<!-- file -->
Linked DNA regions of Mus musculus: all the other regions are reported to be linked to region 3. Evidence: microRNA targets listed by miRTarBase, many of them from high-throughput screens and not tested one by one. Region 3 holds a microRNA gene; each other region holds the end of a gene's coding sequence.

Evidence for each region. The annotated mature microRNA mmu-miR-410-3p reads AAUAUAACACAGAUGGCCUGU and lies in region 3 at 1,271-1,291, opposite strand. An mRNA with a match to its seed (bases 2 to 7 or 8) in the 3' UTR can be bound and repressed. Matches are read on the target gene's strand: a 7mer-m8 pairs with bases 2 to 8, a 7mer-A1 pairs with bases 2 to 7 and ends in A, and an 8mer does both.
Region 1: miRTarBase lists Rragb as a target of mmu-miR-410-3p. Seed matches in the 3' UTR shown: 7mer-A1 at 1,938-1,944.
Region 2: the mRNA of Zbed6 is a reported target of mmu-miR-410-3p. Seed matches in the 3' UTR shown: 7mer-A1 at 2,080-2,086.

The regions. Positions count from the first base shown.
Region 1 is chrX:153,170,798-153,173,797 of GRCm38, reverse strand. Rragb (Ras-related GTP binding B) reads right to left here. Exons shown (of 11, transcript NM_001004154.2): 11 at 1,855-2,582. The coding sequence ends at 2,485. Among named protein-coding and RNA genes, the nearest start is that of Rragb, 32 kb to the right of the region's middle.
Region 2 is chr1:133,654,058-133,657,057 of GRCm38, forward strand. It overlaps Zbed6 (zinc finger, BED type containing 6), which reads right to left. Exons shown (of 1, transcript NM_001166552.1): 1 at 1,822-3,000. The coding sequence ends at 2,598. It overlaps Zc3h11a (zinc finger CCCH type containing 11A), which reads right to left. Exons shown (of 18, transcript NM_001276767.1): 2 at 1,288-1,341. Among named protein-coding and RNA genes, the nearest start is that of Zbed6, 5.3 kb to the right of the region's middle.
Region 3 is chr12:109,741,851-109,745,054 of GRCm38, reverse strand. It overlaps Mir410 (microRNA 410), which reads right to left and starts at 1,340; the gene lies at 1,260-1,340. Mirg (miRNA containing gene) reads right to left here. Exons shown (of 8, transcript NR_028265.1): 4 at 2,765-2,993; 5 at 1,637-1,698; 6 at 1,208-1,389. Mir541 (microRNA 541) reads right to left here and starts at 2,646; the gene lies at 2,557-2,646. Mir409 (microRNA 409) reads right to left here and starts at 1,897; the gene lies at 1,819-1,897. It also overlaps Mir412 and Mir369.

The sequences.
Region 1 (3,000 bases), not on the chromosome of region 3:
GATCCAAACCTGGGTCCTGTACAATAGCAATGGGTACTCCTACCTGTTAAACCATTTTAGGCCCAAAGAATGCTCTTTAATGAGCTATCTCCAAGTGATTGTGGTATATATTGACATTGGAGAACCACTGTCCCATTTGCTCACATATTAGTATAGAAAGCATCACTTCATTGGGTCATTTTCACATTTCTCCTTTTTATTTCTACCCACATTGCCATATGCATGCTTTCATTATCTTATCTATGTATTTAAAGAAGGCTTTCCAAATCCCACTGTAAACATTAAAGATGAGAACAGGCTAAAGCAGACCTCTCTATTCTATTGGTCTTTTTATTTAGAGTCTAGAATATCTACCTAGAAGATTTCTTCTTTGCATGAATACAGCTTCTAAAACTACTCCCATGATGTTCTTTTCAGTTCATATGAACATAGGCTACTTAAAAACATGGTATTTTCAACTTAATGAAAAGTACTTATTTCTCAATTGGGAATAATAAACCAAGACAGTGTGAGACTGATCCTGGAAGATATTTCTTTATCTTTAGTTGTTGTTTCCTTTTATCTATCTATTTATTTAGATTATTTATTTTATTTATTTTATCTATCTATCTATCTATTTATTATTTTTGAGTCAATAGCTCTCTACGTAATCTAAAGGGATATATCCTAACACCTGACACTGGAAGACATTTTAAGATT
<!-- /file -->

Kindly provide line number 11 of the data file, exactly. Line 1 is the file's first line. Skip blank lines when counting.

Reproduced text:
GATCCAAACCTGGGTCCTGTACAATAGCAATGGGTACTCCTACCTGTTAAACCATTTTAGGCCCAAAGAATGCTCTTTAATGAGCTATCTCCAAGTGATTGTGGTATATATTGACATTGGAGAACCACTGTCCCATTTGCTCACATATTAGTATAGAAAGCATCACTTCATTGGGTCATTTTCACATTTCTCCTTTTTATTTCTACCCACATTGCCATATGCATGCTTTCATTATCTTATCTATGTATTTAAAGAAGGCTTTCCAAATCCCACTGTAAACATTAAAGATGAGAACAGGCTAAAGCAGACCTCTCTATTCTATTGGTCTTTTTATTTAGAGTCTAGAATATCTACCTAGAAGATTTCTTCTTTGCATGAATACAGCTTCTAAAACTACTCCCATGATGTTCTTTTCAGTTCATATGAACATAGGCTACTTAAAAACATGGTATTTTCAACTTAATGAAAAGTACTTATTTCTCAATTGGGAATAATAAACCAAGACAGTGTGAGACTGATCCTGGAAGATATTTCTTTATCTTTAGTTGTTGTTTCCTTTTATCTATCTATTTATTTAGATTATTTATTTTATTTATTTTATCTATCTATCTATCTATTTATTATTTTTGAGTCAATAGCTCTCTACGTAATCTAAAGGGATATATCCTAACACCTGACACTGGAAGACATTTTAAGATT